What does your family think?

They are all excited by this unique work. Itís no simple matter to work with these holy things, and the reactions are of admiration. It makes no difference if youíre religious or not; itís holy for all of us.

How do you look at the work from a professional standpoint?

The work on the vessels of the Mikdash is magnificent, both from an artistic as well as a historic point of view. Goldplating the altar was extremely complicated. I think if I knew how difficult it would be, I would have thought twice about it... But, baruch Hashem, I was successful. For me, helping build the vessels and goldplating them, was a tremendous experience. Every layer I placed was an additional experience.

* * *

A few months ago the Vatican asked Blumin to plate a large statue with gold, "which would make me one of the greatest and most famous artists in the world." But Blumin turned the offer down. "I just couldnít make holy objects for the Beis HaMikdash and chalila, líhavdil for the Vatican.

In this work, he feels a sense of completion, closure. When the I.D.F. forces burst into the Old City in the liberation of Yerushalayim, he was with Rabbi Yisroel Ariel. One day, Rav Ariel wrote a moving dedication for him: "The one who liberated Yerushalayim should merit to build the vessels of the Mikdash and to bring the menora to the Beis HaMikdash." Almost prophetic! Theyíve since met again and Blumin has plated the vessels of the Mikdash in gold.

What do you see as the most important aspect of building the vessels of the Mikdash?

In addition to the fact that we all anticipate the Beis HaMikdash and working on constructing the vessels of the Mikdash is part of our anticipation, these vessels have great educational value. The vessels get even those who are not religious involved in Judaism and the Mikdash. The children today donít know anything about this because they are not taught about it.

I suggested to Menachem Makover that he take a traveling exhibit around the country. These vessels can ignite the Jewish spark in everyone. I myself became more involved in Judaism thanks to this amazing work.

GADI NATAF
"the majesty and glory of the Geula as opposed to the darkness of Galus"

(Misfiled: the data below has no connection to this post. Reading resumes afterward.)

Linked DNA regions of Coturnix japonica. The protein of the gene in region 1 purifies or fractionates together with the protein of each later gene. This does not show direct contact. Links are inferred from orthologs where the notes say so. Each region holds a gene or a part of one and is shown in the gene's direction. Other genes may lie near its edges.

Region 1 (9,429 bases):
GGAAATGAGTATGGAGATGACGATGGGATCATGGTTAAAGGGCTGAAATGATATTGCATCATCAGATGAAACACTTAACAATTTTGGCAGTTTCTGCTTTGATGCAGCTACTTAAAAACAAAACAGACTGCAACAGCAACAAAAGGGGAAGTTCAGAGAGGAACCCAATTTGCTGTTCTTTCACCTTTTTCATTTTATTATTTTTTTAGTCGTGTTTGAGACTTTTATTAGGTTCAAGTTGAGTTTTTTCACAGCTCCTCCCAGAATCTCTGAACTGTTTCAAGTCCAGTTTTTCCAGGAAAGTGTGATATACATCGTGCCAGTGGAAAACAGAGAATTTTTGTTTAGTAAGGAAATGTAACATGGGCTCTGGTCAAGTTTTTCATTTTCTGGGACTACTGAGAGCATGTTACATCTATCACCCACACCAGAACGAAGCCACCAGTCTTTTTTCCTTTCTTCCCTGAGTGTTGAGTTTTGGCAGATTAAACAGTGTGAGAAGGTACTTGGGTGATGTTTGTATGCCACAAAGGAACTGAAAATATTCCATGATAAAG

The Nataf family of Yerushalayim is well known as a family involved in producing Judaica. The craft is passed along from one generation to the next, and they use their talents in the Natafim company which is located in Givat Shaul in Yerushalayim. All the Nataf brothers: Eliyahu, Chaim, Daniel, Efraim, and Gadi are partners in the company.

Machon HaMikdash asked them to make the trumpets for the Beis HaMikdash. The mitzva of blowing the trumpets is mentioned in the Torah a number of times. The trumpets were used regularly, by the Leviim, at war, Yovel, Hakhel, and on Yomim Tovim.

The Nataf brothers worked hard before beginning to make the trumpets. "We sat and learned exactly how they are supposed to look, and all the halachic details involved. After strenuous work we produced silver trumpets over a meter long."

They also made the fire pans for the gold and copper altars, and the censers for the incense, the vessels for the blood, vessels for wine and water libations, and the various vessels for the menora such as the tongs and the pans. They are all made of pure silver, and some of them are coated with gold.

When did you begin work?

Over ten years ago

What do you think about making vessels for the Mikdash?

There was a special feeling of kedusha. Everybody got involved. Whoever came to our place could either see us working on a vessel or poring over a book about it. The learning and the artistry went hand in hand. We in the family feel this came from G-d. Itís amazing and exciting work.

Did the work require special skills?

The trumpets had to be made from one solid piece, which was extremely difficult to do. The level of knowledge when it comes to the craft of a silversmith is not what it once was. Unfortunately thereís a descent in the generations in this area, too. But when we finished the work we felt a tremendous spiritual satisfaction. It was the majesty and glory of the Geula as opposed to the darkness of Galus. It strengthened the feeling and prayer of, "renew our days as of old."

Do you think that the vessels of the Nataf brothers will be used in the Beis HaMikdash?

I donít know, but the vessels are ready and they can be used. In the meantime, many Jews come and see them and feel and live with the great anticipation of the Geula.

But if youíre asking me... I have a feeling that the vessels will be used. We pray to Hashem, "Show us its construction and make us rejoice in its repair," and this means that the Beis HaMikdash will come down from Heaven, but "make us rejoice in its repair," i.e., we too will merit to fix something in the third Beis HaMikdash, which will be built speedily in our days.

I think you once received a bracha from the Rebbe?